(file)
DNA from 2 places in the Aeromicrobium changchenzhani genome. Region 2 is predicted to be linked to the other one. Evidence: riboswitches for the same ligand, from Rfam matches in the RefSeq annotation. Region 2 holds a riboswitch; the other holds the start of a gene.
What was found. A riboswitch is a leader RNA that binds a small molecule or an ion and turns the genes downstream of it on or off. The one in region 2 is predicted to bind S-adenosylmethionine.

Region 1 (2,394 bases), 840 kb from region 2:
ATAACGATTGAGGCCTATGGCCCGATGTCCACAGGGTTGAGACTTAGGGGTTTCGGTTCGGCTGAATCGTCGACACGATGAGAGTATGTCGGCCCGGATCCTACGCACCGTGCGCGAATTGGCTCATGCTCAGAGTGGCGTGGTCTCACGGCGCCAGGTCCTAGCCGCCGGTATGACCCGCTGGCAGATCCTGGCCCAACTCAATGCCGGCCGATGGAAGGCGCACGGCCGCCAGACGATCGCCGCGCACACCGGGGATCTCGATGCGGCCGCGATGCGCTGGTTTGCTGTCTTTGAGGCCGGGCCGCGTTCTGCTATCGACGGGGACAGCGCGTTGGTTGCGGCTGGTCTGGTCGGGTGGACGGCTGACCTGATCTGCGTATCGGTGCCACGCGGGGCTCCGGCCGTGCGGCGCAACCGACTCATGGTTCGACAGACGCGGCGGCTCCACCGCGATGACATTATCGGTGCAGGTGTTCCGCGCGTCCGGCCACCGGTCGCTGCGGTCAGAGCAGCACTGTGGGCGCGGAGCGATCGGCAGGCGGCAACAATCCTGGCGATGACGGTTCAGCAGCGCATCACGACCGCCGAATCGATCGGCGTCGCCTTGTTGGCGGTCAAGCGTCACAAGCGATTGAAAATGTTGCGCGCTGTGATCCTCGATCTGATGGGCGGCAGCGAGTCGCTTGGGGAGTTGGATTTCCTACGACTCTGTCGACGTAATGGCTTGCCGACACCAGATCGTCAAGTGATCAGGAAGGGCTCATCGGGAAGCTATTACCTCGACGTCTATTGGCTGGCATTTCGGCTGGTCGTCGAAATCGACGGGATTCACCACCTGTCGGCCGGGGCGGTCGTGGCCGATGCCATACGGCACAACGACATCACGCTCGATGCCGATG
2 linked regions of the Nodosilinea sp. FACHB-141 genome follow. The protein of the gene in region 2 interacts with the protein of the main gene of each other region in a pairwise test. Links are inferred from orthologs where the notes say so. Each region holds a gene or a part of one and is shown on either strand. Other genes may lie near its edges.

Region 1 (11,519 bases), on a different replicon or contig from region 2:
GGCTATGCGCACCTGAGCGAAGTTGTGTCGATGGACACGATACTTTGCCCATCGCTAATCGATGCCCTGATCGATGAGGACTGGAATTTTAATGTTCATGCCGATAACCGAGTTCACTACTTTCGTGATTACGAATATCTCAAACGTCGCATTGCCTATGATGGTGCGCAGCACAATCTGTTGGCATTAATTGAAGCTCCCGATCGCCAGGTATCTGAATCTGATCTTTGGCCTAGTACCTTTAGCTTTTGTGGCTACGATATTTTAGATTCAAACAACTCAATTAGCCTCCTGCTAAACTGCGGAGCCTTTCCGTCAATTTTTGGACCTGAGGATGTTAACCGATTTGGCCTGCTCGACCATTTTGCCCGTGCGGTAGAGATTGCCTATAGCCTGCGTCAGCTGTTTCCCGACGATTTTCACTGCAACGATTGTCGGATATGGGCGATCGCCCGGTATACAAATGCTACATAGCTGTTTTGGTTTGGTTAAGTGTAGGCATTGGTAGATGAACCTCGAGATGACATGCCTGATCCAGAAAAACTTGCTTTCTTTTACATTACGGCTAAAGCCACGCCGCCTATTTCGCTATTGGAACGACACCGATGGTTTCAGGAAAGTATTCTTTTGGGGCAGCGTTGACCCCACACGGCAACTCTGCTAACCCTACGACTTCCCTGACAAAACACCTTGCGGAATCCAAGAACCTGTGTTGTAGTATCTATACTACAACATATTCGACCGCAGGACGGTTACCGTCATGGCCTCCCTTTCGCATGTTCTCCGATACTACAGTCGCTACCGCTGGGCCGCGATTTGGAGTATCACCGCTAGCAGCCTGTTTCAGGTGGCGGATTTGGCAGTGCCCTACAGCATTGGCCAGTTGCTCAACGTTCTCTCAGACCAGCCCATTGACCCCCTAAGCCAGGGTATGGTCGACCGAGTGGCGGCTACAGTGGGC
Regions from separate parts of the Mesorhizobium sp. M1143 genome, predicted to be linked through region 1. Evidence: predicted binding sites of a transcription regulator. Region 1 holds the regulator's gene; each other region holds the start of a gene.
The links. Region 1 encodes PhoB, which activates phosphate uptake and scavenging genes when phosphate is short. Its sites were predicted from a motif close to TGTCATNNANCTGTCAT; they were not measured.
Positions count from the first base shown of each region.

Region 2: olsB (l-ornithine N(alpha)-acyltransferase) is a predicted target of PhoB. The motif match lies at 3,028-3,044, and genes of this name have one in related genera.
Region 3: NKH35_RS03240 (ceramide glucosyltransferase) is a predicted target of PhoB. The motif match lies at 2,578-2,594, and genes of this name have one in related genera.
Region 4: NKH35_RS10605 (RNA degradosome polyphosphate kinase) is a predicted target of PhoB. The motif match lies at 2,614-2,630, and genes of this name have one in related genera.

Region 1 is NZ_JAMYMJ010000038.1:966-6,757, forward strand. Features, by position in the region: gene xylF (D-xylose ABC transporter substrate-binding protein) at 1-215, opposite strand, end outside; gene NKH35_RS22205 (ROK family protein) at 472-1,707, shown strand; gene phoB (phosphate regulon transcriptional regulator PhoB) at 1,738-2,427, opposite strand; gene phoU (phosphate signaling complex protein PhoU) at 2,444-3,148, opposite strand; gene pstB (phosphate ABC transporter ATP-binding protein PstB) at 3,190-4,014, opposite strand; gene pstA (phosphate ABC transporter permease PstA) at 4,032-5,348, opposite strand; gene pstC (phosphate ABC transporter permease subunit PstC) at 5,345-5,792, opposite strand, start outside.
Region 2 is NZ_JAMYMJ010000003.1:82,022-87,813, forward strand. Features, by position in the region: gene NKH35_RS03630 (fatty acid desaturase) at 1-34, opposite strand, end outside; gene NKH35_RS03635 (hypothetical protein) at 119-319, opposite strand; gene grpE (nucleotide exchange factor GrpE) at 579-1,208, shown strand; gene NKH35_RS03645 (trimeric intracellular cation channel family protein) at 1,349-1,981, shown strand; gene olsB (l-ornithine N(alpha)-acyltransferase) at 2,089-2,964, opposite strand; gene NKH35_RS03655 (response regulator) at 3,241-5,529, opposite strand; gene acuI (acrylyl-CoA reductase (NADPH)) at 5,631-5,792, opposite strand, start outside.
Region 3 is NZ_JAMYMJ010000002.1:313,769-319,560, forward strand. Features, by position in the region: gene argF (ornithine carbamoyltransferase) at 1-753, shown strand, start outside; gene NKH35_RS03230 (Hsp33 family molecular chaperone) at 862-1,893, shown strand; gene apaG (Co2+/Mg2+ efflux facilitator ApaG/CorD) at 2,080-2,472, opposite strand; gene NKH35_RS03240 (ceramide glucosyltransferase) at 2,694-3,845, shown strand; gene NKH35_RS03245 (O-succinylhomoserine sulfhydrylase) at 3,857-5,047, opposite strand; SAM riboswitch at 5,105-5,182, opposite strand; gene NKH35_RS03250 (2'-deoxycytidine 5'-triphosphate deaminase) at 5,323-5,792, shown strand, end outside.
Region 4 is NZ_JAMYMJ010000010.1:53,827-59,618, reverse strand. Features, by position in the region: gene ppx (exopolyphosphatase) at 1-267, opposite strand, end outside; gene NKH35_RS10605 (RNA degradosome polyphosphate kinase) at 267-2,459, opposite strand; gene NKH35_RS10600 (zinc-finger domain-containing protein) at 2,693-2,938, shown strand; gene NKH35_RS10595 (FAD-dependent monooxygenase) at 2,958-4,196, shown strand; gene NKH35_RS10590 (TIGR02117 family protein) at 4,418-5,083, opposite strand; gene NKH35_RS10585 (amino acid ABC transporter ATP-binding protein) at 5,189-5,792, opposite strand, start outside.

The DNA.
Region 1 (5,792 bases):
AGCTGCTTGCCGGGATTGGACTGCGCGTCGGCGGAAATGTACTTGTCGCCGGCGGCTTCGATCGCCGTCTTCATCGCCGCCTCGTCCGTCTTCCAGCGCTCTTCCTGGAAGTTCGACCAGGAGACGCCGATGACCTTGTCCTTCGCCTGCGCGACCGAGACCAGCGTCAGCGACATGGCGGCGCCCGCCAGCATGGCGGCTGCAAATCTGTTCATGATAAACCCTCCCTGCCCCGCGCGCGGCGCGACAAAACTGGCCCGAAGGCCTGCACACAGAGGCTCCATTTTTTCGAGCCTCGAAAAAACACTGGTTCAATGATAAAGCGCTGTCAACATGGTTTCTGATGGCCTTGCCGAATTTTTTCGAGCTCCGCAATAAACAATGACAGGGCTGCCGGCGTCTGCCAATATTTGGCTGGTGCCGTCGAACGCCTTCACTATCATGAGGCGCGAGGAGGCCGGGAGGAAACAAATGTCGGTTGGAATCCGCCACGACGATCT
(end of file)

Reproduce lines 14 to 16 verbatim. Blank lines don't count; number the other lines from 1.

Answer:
Region 1 is NZ_JAMYMJ010000038.1:966-6,757, forward strand. Features, by position in the region: gene xylF (D-xylose ABC transporter substrate-binding protein) at 1-215, opposite strand, end outside; gene NKH35_RS22205 (ROK family protein) at 472-1,707, shown strand; gene phoB (phosphate regulon transcriptional regulator PhoB) at 1,738-2,427, opposite strand; gene phoU (phosphate signaling complex protein PhoU) at 2,444-3,148, opposite strand; gene pstB (phosphate ABC transporter ATP-binding protein PstB) at 3,190-4,014, opposite strand; gene pstA (phosphate ABC transporter permease PstA) at 4,032-5,348, opposite strand; gene pstC (phosphate ABC transporter permease subunit PstC) at 5,345-5,792, opposite strand, start outside.
Region 2 is NZ_JAMYMJ010000003.1:82,022-87,813, forward strand. Features, by position in the region: gene NKH35_RS03630 (fatty acid desaturase) at 1-34, opposite strand, end outside; gene NKH35_RS03635 (hypothetical protein) at 119-319, opposite strand; gene grpE (nucleotide exchange factor GrpE) at 579-1,208, shown strand; gene NKH35_RS03645 (trimeric intracellular cation channel family protein) at 1,349-1,981, shown strand; gene olsB (l-ornithine N(alpha)-acyltransferase) at 2,089-2,964, opposite strand; gene NKH35_RS03655 (response regulator) at 3,241-5,529, opposite strand; gene acuI (acrylyl-CoA reductase (NADPH)) at 5,631-5,792, opposite strand, start outside.
Region 3 is NZ_JAMYMJ010000002.1:313,769-319,560, forward strand. Features, by position in the region: gene argF (ornithine carbamoyltransferase) at 1-753, shown strand, start outside; gene NKH35_RS03230 (Hsp33 family molecular chaperone) at 862-1,893, shown strand; gene apaG (Co2+/Mg2+ efflux facilitator ApaG/CorD) at 2,080-2,472, opposite strand; gene NKH35_RS03240 (ceramide glucosyltransferase) at 2,694-3,845, shown strand; gene NKH35_RS03245 (O-succinylhomoserine sulfhydrylase) at 3,857-5,047, opposite strand; SAM riboswitch at 5,105-5,182, opposite strand; gene NKH35_RS03250 (2'-deoxycytidine 5'-triphosphate deaminase) at 5,323-5,792, shown strand, end outside.